First Nations wrestle with First Fleet question in The Visitors

Save articles for later

Add articles to your saved list and come back to them any time.

This wrap of shows around Melbourne includes Victorian Opera’s The Visitors; The Chicks at Rod Laver Arena; Punjabi star Diljit Dosanjh, also at Rod Laver Arena; saxophonist Troy Roberts illuminating the Jazzlab; Deborah Cheetham Fraillon’s poignant and timely Eumeralla: A War Requiem For Peace at Hamer Hall; the world premiere of Elvis: A Musical Revolution; and the return of Mamma Mia! The Musical.

The Visitors | Victorian Opera ★★★★
Playhouse, until 21 October

It could have been such a serendipitous piece of programming. Victorian Opera’s world premiere, The Visitors, a First Nations peoples’ perspective of the First Fleet’s arrival, wrestles with a choice. As the ships roll in on January 26, 1788, the elders gather to decide: should they welcome the strangers or reject them? The aftermath of the choice contemporary Australia has just made hangs heavy over this production.

Victorian Opera’s The Visitors: powerful and poignant.Credit: Charlie Kinross

Murawari playwright Jane Harrison has turned her 2020 play into a libretto, with music by Dharug composer Christopher Sainsbury. Harrison’s 12 Angry Men-inspired deliberations between elders is powerful and poignant, with bright moments of levity throughout the 70 minutes.

The score is more Western than an unwitting ear might expect, informed by many modern styles, including jazz, classical guitar and external elements like birdsong. The vocal writing is challenging, and was at times an obstacle to remaining entranced in the drama, as many of the cast continually looked down at conductor Phoebe Briggs for guidance.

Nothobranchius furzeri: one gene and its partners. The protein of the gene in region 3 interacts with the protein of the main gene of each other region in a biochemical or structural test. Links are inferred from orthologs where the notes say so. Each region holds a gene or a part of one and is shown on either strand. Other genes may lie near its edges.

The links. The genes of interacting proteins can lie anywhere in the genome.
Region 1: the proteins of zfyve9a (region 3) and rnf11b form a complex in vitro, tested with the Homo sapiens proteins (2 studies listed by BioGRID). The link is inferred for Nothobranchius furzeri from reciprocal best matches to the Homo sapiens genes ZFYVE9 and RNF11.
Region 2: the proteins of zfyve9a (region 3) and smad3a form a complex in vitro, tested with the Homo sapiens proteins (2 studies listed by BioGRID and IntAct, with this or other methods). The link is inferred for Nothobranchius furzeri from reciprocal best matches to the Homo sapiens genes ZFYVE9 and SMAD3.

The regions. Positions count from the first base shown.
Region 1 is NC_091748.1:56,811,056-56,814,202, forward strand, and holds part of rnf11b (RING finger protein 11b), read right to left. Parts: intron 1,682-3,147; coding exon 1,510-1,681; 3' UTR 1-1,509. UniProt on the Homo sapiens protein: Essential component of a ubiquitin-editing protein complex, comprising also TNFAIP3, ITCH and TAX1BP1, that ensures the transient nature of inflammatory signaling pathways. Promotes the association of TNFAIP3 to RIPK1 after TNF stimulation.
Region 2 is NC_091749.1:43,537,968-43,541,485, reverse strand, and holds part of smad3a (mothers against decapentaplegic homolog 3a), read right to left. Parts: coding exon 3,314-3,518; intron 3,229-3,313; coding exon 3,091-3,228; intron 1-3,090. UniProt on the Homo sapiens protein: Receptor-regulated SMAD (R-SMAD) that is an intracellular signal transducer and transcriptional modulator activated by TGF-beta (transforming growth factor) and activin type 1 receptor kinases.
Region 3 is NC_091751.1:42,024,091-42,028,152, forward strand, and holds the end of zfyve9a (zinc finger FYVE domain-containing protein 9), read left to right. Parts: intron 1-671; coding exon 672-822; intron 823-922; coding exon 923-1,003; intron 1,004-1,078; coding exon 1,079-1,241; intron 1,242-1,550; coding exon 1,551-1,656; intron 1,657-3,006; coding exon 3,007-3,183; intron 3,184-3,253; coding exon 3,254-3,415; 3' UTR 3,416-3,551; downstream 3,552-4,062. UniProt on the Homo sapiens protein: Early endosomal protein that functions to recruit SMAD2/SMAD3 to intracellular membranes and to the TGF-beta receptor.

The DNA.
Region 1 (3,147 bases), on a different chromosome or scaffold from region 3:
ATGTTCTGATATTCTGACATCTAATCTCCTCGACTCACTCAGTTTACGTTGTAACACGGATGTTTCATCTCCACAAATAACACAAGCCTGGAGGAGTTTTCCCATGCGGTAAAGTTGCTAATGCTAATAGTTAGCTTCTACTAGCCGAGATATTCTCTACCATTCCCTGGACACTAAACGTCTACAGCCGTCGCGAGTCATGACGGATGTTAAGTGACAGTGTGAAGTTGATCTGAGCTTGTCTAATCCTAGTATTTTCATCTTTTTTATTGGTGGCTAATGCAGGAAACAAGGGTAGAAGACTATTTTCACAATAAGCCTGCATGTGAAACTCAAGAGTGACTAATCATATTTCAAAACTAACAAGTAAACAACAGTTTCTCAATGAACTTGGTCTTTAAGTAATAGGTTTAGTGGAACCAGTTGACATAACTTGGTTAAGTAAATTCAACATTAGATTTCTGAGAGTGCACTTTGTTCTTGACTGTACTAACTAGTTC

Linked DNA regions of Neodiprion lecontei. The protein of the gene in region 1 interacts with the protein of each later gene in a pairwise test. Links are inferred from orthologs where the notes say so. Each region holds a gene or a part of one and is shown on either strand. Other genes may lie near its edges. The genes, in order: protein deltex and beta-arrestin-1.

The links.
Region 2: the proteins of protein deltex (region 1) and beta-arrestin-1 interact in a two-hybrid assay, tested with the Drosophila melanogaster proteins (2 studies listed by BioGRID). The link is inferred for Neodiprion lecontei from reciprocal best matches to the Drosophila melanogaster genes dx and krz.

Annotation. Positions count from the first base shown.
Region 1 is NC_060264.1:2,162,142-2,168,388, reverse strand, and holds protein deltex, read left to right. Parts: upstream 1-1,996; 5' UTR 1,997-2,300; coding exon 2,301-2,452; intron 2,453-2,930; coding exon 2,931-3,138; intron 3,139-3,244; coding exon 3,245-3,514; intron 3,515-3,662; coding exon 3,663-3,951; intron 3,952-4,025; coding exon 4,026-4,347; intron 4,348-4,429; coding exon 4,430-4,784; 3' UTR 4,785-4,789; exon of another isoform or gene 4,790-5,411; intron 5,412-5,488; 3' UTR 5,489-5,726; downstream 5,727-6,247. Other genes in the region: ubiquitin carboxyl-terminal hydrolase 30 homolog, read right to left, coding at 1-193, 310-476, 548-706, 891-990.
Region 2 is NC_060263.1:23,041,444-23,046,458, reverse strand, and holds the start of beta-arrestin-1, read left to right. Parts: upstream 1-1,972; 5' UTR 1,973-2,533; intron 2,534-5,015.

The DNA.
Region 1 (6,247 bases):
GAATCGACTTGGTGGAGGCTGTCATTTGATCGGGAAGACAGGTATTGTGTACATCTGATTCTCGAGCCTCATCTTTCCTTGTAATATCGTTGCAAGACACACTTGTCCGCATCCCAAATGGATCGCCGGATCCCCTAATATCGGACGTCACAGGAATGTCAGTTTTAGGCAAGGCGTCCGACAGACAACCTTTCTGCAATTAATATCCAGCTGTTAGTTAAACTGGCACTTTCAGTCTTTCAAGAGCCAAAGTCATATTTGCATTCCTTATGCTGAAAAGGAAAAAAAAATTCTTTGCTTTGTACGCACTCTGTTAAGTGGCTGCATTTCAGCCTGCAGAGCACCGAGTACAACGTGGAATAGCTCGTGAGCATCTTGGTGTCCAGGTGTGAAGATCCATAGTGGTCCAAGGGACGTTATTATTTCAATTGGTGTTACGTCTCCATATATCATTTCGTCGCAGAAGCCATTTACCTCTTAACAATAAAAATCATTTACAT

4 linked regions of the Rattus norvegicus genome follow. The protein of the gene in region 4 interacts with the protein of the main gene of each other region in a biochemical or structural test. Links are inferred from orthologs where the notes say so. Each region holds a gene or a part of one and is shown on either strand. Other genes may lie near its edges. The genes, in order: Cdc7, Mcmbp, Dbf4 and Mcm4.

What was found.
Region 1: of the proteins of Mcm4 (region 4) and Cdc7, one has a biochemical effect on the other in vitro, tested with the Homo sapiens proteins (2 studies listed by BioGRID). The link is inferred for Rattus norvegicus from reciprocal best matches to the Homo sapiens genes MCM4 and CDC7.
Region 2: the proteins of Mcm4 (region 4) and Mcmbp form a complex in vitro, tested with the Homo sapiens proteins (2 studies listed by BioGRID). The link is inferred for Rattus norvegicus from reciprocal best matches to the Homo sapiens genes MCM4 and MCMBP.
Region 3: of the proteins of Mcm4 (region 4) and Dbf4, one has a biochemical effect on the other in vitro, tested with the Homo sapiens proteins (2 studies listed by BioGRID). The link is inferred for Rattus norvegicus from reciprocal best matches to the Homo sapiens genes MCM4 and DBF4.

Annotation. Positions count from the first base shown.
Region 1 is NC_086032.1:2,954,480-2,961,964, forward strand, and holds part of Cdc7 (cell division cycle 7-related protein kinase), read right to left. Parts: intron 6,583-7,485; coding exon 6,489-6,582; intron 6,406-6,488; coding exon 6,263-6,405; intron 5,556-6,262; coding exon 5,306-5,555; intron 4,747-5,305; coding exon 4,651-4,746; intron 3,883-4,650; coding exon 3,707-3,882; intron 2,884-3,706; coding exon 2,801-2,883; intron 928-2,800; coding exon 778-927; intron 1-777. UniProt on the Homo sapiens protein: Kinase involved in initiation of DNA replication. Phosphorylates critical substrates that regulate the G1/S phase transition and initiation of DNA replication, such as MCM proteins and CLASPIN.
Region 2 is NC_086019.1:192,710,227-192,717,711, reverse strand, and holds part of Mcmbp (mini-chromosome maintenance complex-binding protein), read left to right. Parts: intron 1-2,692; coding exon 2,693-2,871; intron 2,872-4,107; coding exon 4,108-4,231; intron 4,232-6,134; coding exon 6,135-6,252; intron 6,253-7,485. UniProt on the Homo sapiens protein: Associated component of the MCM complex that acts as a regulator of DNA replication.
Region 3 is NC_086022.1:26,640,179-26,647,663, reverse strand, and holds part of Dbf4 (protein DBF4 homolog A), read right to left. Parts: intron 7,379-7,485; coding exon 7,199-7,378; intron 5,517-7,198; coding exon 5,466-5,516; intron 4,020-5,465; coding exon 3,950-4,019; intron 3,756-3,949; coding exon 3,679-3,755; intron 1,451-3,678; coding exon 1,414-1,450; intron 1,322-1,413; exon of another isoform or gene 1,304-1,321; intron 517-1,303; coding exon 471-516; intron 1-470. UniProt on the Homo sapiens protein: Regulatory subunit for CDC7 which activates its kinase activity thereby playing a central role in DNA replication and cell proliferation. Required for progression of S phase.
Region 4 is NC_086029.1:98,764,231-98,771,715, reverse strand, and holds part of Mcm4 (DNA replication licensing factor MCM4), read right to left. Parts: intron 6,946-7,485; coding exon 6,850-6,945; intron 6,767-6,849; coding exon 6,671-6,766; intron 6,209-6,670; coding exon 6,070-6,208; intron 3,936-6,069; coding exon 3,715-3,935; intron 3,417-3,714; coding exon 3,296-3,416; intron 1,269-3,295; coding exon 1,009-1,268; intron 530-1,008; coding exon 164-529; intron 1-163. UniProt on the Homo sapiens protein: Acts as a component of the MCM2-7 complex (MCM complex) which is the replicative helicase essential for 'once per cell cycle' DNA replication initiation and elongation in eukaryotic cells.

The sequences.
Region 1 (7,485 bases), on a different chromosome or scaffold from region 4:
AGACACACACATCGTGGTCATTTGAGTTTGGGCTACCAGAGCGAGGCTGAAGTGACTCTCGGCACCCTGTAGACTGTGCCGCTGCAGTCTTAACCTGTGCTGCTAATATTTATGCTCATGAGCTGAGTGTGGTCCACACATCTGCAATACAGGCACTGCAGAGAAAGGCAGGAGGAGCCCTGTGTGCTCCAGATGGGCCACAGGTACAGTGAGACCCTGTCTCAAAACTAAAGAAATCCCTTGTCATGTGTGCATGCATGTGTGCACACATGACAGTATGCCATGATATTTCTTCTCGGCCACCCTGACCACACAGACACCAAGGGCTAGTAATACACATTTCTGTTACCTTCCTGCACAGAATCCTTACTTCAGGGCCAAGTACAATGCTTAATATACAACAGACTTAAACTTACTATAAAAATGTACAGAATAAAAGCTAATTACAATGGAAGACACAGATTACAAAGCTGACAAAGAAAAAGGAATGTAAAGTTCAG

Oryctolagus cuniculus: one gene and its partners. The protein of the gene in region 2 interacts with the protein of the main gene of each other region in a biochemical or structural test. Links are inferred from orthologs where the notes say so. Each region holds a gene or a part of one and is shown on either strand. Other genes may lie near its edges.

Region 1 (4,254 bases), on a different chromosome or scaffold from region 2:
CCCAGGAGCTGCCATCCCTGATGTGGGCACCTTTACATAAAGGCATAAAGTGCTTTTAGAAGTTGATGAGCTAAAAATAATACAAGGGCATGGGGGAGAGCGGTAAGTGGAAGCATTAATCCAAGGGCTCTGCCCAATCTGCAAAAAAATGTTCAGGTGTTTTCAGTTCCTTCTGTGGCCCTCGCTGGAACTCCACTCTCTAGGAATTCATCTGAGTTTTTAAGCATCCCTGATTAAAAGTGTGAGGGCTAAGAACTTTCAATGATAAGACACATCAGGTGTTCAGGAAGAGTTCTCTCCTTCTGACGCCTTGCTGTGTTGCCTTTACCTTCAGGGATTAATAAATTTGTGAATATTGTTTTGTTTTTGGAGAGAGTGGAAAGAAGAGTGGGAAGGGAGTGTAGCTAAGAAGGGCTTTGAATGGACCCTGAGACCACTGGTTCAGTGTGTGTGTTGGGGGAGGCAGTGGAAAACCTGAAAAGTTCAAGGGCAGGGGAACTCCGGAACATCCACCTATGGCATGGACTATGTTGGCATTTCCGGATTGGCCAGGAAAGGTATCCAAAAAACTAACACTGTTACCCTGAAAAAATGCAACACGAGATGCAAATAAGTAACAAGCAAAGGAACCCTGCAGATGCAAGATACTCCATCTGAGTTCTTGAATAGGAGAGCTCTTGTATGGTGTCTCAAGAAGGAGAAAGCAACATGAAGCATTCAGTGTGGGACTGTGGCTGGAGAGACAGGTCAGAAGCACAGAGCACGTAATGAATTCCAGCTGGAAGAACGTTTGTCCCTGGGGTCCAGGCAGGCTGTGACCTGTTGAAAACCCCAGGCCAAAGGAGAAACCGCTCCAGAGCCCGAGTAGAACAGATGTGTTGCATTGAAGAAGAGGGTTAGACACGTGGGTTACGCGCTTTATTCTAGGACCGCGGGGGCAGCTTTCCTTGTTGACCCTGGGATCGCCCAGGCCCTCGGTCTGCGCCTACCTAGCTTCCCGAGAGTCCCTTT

In The Visitors, Elias Wilson, Shauntai Sherree Abdul-Rahman and Jess Hitchcock wrestle with a choice.Credit: Charlie Kinross

None of the seven roles are less important than the others, though as Joycie and Gordon, Jess Hitchcock and Zoy Frangos stand out. Hitchcock can seemingly do everything – her voice is both operatically resolute and affectingly sweet; she’s just as at home singing in a stadium as she is in an opera house. Frangos is a superb music theatre tenor, singing with clarity of text and pure tone, with hefty high notes and floaty falsetto.

Six of the seven singers are Indigenous, and stalwart bass Eddie Muliaumaseali’i is of Samoan descent. The mental load on the cast and creatives is significant. The strength required to perform this piece as entertainment cannot be underestimated. At least in the theatre, there’s a chance for the reception they deserve.
Reviewed by Bridget Davies

The Chicks ★★★★
Rod Laver Arena, October 16

Sometimes country music is, yes, all about beer and trucks (no complaints). But in some of its finest moments it is three supremely talented women with no trucks left to give.

The Chicks at Rod Laver Arena: songs that bite your heart.Credit: Rick Clifford

The Chicks opened their show at Rod Laver Arena on Monday with Gaslighter – the title track from their 2020 album that draws from singer Natalie Maines’ divorce.